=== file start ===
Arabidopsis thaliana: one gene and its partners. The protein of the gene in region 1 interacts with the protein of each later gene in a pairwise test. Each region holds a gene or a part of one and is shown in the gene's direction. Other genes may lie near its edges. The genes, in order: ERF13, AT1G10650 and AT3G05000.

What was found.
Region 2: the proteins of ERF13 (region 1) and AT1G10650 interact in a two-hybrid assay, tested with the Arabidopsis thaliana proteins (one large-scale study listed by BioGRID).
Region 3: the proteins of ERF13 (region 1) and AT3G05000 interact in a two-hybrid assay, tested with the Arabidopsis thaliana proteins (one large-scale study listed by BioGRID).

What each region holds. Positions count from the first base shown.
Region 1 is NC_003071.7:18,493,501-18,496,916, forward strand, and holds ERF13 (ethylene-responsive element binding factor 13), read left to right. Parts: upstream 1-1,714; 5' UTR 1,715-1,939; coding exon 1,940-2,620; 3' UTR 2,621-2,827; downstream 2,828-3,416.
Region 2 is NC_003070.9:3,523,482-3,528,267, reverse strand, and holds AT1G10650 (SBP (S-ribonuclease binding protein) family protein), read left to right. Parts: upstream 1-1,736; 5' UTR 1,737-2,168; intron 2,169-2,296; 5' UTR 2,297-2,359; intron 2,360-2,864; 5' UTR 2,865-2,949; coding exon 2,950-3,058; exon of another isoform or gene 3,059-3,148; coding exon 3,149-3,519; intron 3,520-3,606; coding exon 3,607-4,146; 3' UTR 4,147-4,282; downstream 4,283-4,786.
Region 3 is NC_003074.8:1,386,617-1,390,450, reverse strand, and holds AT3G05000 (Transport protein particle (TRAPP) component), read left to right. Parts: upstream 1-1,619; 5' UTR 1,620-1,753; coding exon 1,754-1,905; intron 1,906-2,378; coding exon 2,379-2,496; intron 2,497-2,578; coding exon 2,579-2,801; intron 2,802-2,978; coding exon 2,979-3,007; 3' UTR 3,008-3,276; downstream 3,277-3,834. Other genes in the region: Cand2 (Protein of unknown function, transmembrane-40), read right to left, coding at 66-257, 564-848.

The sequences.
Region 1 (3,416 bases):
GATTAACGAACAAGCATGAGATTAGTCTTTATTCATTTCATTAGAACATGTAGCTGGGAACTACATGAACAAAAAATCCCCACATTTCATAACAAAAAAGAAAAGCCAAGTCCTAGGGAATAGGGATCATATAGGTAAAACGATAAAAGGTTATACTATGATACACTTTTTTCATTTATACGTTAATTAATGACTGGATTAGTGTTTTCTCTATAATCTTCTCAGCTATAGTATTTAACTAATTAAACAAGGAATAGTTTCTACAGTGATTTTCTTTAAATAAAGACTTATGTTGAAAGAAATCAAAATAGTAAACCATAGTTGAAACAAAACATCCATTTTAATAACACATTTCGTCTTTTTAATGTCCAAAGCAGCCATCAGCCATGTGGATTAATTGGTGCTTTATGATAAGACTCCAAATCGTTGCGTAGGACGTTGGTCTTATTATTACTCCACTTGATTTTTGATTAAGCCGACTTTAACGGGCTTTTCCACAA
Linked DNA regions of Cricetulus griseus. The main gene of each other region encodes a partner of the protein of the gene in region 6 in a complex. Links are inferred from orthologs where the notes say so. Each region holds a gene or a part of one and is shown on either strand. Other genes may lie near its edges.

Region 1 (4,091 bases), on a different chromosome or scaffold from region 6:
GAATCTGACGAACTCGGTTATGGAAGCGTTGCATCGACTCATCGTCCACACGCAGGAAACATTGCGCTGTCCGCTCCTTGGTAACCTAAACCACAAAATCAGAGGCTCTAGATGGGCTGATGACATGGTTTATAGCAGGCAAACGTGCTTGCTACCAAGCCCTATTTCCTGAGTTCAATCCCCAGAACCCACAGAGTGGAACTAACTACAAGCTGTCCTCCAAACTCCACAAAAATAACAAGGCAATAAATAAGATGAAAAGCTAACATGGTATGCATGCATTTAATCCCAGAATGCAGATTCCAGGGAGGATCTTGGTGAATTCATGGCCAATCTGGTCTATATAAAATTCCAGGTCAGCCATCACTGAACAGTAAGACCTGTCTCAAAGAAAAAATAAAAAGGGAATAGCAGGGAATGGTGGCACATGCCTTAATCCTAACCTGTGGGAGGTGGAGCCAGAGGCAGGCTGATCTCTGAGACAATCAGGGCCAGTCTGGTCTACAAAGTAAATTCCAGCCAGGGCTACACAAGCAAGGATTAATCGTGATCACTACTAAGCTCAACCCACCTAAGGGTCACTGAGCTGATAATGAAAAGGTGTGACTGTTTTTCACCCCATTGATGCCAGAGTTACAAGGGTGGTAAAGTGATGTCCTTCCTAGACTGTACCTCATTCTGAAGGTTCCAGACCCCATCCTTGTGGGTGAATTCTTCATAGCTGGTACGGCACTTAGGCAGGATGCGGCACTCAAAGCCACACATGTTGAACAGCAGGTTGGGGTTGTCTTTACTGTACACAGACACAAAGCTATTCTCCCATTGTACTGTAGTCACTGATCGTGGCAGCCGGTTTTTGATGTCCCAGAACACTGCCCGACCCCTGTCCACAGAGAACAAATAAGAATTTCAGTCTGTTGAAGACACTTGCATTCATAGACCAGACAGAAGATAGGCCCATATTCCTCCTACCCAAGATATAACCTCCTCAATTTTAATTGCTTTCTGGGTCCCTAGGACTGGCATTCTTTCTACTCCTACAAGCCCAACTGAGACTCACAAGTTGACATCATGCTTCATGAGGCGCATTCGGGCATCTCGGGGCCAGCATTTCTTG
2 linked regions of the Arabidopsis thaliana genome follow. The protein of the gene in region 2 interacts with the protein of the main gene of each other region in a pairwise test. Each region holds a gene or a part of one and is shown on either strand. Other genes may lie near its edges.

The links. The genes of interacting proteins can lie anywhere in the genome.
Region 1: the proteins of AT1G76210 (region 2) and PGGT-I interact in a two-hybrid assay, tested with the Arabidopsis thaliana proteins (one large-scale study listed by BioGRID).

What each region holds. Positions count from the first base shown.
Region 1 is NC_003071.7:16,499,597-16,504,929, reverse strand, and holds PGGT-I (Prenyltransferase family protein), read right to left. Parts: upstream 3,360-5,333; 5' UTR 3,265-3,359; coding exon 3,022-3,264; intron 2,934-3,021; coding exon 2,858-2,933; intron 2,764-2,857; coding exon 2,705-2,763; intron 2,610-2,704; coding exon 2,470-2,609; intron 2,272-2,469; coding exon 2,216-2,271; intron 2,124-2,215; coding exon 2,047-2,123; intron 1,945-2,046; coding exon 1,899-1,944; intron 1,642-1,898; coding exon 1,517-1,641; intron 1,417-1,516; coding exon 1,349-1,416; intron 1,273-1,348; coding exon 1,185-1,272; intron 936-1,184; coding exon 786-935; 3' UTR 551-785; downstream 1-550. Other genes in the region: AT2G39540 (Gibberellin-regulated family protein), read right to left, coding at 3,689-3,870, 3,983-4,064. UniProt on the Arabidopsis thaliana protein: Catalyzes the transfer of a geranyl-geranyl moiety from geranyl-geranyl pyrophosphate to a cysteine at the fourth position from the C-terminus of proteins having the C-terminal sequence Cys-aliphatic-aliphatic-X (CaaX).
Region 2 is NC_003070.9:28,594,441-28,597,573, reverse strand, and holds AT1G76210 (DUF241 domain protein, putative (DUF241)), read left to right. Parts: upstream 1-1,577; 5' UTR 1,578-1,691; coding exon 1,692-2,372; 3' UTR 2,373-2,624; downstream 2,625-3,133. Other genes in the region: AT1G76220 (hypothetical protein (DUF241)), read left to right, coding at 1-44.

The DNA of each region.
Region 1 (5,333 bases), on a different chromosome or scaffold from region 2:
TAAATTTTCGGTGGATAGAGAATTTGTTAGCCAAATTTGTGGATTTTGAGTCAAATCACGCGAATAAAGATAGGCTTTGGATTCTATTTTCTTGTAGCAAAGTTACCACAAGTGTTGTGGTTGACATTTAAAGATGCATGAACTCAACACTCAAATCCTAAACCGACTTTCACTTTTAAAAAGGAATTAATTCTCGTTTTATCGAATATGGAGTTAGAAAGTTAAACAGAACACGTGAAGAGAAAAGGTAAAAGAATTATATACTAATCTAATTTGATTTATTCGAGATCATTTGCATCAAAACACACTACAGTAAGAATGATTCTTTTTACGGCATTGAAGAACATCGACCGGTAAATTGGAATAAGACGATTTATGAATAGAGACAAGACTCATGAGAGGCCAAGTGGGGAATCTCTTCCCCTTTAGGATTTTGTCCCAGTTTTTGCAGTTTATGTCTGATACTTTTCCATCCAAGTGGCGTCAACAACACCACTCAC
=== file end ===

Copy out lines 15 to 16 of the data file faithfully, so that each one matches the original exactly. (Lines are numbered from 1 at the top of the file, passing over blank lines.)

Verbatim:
2 linked regions of the Arabidopsis thaliana genome follow. The protein of the gene in region 2 interacts with the protein of the main gene of each other region in a pairwise test. Each region holds a gene or a part of one and is shown on either strand. Other genes may lie near its edges.

The links. The genes of interacting proteins can lie anywhere in the genome.